End-to-End Responsibility

If you’ve ever had the “privilege” of buying equipment from a large systems integrator (or directly from a large vendor), you’re probably familiar with this process:

  1. The salesman (politely called the “Account Manager”) brings an engineer (“Sales Engineer”) with him. Although they do some network design in the presales cycle, their usual focus is the “kit list” they need to place an order.
  2. If you’re not proficient enough in the technology you’ve just bought, another team is brought in: the Professional Services (PS) team. Ideally, the kit list produced in the early design phase is accurate enough to implement the network. However, I’ve been involved in projects where no one knew what the kit list was trying to accomplish, and we were forced to design the network around the existing hardware (although half of it was superfluous) in order to satisfy the customer.
  3. Once the network is up and running and the ready-for-use (RFU) documentation is signed, the Professional Services team is gone. When you encounter post-implementation issues, you have to talk to Technical Support. If you’re a big enough customer, the Technical Support team might have the design and implementation documentation prepared by the PS team; otherwise, you have to explain to the Technical Support team what their Professional Services colleagues were doing.

When I was the technical director at a small (but fast growing) system integrator almost three decades ago we realized that this system was broken, and implemented a completely different approach that has remained very successful (even though the company has grown from 15 to over 100 employees in the meantime): a single engineer is responsible for all phases of the network lifecycle.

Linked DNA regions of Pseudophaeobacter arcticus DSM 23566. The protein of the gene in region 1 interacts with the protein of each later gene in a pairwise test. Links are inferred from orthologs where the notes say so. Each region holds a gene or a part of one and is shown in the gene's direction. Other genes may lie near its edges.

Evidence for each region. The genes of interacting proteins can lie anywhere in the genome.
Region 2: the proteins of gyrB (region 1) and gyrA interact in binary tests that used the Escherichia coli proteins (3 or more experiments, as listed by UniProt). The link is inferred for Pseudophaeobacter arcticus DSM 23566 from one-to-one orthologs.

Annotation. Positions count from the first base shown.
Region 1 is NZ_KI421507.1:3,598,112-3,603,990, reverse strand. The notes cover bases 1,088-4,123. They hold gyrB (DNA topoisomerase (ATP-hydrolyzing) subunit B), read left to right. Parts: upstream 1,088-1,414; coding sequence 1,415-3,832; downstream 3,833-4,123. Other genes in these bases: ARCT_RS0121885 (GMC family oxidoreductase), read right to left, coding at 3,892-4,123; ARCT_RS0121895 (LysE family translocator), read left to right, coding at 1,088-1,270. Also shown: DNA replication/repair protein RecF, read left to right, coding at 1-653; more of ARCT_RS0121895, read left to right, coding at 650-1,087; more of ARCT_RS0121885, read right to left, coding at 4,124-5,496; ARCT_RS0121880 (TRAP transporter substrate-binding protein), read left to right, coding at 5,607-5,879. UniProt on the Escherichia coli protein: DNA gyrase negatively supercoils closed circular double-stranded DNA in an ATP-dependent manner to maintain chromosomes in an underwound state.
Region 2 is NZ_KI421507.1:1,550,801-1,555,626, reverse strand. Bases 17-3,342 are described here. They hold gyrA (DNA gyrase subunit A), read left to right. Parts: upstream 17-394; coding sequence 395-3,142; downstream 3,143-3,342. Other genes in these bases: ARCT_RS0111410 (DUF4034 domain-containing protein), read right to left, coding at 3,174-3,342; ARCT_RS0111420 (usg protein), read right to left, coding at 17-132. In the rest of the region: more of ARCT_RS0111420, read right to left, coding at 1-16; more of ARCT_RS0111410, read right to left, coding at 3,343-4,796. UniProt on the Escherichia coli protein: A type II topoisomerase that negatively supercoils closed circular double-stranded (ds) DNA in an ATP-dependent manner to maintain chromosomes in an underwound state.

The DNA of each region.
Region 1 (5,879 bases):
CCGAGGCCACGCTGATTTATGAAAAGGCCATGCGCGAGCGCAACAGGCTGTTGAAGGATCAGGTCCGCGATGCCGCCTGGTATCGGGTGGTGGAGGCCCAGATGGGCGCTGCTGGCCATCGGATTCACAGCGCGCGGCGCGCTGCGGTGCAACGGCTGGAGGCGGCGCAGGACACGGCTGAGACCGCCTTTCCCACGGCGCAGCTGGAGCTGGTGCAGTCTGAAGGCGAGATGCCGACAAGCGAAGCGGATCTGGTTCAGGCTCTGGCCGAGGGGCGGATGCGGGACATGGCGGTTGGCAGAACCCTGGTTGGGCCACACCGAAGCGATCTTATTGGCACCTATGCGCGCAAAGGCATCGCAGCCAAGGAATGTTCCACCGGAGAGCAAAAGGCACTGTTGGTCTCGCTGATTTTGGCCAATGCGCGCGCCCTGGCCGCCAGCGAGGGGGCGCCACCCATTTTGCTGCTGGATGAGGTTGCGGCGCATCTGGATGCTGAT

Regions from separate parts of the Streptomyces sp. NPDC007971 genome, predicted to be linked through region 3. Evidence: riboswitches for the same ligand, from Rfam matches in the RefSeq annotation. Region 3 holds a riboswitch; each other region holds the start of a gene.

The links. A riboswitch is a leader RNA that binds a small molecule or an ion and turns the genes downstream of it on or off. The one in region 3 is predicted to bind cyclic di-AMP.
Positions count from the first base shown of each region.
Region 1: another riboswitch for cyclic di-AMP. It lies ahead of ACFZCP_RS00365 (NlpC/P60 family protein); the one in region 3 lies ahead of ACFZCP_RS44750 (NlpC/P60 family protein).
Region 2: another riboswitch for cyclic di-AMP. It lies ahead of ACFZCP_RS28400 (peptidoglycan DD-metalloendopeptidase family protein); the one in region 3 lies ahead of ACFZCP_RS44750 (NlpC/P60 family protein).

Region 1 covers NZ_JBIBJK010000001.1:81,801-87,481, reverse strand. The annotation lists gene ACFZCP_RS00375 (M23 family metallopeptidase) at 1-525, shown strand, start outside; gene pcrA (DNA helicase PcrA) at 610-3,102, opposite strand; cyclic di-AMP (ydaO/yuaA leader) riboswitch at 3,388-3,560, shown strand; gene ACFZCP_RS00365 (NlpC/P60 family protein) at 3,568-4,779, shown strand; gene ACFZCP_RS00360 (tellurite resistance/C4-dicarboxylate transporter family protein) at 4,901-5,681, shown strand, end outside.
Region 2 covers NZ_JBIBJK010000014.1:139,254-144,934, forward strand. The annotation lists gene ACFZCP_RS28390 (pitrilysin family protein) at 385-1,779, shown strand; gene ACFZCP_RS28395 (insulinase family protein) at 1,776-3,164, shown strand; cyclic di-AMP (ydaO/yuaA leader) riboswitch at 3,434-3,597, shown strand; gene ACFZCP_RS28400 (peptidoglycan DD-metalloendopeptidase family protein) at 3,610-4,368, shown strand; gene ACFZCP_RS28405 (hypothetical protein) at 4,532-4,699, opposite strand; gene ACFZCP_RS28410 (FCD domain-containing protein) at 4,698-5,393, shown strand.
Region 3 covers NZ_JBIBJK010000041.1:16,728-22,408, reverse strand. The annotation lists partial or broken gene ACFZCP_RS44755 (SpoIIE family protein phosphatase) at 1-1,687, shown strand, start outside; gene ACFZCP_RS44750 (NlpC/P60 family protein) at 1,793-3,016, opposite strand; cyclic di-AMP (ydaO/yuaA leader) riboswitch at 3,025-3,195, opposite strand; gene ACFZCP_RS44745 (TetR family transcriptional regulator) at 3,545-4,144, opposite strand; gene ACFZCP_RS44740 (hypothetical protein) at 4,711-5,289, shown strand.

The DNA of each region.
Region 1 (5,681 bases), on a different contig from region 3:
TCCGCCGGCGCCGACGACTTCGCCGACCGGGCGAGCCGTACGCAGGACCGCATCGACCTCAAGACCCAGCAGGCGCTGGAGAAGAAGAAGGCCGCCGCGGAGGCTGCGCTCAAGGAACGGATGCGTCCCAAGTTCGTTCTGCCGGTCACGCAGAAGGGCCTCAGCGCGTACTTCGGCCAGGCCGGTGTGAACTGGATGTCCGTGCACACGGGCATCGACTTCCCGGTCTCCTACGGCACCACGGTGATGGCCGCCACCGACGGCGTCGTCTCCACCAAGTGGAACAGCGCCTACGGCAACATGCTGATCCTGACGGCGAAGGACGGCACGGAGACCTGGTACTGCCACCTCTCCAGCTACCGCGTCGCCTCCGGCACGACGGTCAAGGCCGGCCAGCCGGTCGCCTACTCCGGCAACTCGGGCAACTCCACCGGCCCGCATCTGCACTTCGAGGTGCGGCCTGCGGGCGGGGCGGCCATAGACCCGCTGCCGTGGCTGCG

To start with, we had very few purely presales engineers. When salespeople needed technical support (whether for a customer visit or a follow-up technical solution), they got the best engineers from the support group. These engineers also prepared the network design and signed off the kit list before the proposal was sent to the customer.

Ideally, if the customer understood the value of our services, a detailed network design would be done before we even started discussing the details of the kit list; otherwise, the engineer who produced the kit list also created the network design that serves as the blueprint in the implementation phase (also led by the same engineer)… and remained the primary support contact for the customer.

This procedure ensured that there were no easy escape routes: if you had messed up the design, you’d have to fix it yourself and live with the network – as you’d designed it – until the next upgrade. Because no engineer wants that sort of headache, the designs were usually well planned from the start.

Sound too good to be true? It worked for us, and resulted in fantastic customer satisfaction and loyal customers.


  1. it does sound like a better system, nobody wants to be lumped with implementation of some half-designed technically-impossible network sold to the client at a cutthroat rate

    however, what happens if that "single engineer" leaves the company?